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In October 1935 Mussolini ordered the invasion of Ethiopia from Italian-held Eritrea and Somaliland, thinking that he would easily crush an ill-prepared and badly equipped enemy. The Italians, in the face of widespread condemnation from the League of Nations, spread terror and destruction through their indiscriminate use of air power and poison gas against an enemy more used to medieval methods of warfare. David Nicolle examines in detail the units, equipment and uniforms of the forces on both sides of this conflict that unrealistically bolstered Il Duce's colonial ambitions. A great read ably supported by Raffaele Ruggeri's detailed full-page colour plates.
About the Author
Raffaele Ruggeri is an extremely talented figure artist whose previous work for Osprey includes MAA 277 The Russo-Turkish War 1877. He currently lives and works in Bologna, Italy.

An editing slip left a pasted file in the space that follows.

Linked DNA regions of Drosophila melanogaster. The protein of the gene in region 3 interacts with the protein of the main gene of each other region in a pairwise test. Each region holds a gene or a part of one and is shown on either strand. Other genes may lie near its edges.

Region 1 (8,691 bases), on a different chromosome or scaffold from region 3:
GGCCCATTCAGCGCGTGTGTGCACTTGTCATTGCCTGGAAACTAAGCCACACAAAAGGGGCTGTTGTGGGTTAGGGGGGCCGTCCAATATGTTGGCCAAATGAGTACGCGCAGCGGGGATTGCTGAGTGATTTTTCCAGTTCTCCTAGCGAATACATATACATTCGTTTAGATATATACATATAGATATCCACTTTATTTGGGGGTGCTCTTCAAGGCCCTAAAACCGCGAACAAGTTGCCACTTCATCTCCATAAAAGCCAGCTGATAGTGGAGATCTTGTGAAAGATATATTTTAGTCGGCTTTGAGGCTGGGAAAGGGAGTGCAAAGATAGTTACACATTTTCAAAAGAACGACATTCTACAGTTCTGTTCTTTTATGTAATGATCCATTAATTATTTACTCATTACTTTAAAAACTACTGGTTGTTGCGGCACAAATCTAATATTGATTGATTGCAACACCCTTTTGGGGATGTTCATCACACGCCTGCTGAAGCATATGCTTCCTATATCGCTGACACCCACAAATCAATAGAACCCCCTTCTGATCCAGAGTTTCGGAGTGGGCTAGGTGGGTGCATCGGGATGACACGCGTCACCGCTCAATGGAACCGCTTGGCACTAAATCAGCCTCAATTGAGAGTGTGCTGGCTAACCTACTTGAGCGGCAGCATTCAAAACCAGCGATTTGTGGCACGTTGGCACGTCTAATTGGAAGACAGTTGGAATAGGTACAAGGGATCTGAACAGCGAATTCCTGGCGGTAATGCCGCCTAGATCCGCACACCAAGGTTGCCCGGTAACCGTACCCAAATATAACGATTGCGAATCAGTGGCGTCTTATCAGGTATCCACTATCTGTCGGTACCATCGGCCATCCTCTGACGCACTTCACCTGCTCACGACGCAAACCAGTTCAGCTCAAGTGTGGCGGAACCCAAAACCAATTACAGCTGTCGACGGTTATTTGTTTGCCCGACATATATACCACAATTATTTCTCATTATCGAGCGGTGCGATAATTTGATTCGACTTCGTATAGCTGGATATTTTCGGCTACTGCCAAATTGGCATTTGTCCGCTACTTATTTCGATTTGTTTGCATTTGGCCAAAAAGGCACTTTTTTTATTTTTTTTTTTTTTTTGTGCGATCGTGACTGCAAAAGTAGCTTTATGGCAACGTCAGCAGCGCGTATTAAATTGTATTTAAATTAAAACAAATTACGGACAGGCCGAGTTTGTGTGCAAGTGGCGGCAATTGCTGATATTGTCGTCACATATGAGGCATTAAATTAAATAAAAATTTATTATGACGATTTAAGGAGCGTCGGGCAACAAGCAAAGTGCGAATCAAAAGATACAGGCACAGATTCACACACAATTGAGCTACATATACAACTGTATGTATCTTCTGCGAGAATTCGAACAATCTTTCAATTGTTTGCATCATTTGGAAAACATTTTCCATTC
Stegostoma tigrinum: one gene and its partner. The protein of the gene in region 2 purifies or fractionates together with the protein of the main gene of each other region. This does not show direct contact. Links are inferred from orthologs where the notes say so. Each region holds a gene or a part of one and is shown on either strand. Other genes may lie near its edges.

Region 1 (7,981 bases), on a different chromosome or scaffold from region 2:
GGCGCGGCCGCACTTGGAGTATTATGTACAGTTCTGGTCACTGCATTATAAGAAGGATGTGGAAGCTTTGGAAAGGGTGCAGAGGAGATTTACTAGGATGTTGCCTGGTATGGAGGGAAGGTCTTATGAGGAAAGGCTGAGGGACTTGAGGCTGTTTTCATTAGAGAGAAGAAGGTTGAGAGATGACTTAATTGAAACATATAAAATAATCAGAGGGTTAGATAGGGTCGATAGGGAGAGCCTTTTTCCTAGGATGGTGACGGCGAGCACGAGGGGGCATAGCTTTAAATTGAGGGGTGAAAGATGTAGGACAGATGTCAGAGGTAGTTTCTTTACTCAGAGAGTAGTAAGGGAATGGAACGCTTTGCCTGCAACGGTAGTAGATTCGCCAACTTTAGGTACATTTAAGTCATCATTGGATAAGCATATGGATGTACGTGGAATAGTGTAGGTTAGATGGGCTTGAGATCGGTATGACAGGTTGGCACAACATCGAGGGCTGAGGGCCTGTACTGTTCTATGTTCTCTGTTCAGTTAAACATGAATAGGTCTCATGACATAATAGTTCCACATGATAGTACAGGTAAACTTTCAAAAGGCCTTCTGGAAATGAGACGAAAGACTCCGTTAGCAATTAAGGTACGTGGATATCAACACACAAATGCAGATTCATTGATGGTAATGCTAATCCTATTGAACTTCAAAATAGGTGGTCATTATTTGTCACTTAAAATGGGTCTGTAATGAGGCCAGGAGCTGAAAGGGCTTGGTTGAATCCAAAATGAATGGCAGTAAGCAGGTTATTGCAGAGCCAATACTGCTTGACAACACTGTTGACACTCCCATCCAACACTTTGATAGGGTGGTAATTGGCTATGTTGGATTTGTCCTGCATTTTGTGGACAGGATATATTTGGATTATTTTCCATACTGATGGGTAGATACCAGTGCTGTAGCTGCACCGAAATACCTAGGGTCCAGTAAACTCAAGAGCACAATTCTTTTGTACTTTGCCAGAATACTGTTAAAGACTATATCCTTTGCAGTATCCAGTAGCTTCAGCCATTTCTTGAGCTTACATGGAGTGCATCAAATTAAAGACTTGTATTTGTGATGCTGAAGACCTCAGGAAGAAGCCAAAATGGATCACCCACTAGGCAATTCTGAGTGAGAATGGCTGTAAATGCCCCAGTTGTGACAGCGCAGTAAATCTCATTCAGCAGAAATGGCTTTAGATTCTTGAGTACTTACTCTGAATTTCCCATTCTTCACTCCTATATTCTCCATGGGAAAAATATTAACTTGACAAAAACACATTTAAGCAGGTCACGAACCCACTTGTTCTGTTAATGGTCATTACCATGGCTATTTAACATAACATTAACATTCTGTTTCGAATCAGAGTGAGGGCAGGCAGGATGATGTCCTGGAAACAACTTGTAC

David Nicolle is Visiting Research Fellow at the Institute of Medieval Studies, Nottingham University. He is the author of over a dozen books on medieval military history.
Raffaele Ruggeri was born in Bologna where he works and lives with his wife. After studying at the Fine Arts Academy he worked in several areas of graphics and design before deciding to devote himself to illustration. He has long been interested in military history and has illustrated a number of books for Osprey.
Table of Contents
Introduction · Chronology · The Ethiopian Army · The Italian Army · Glossary · Further Reading · The Plates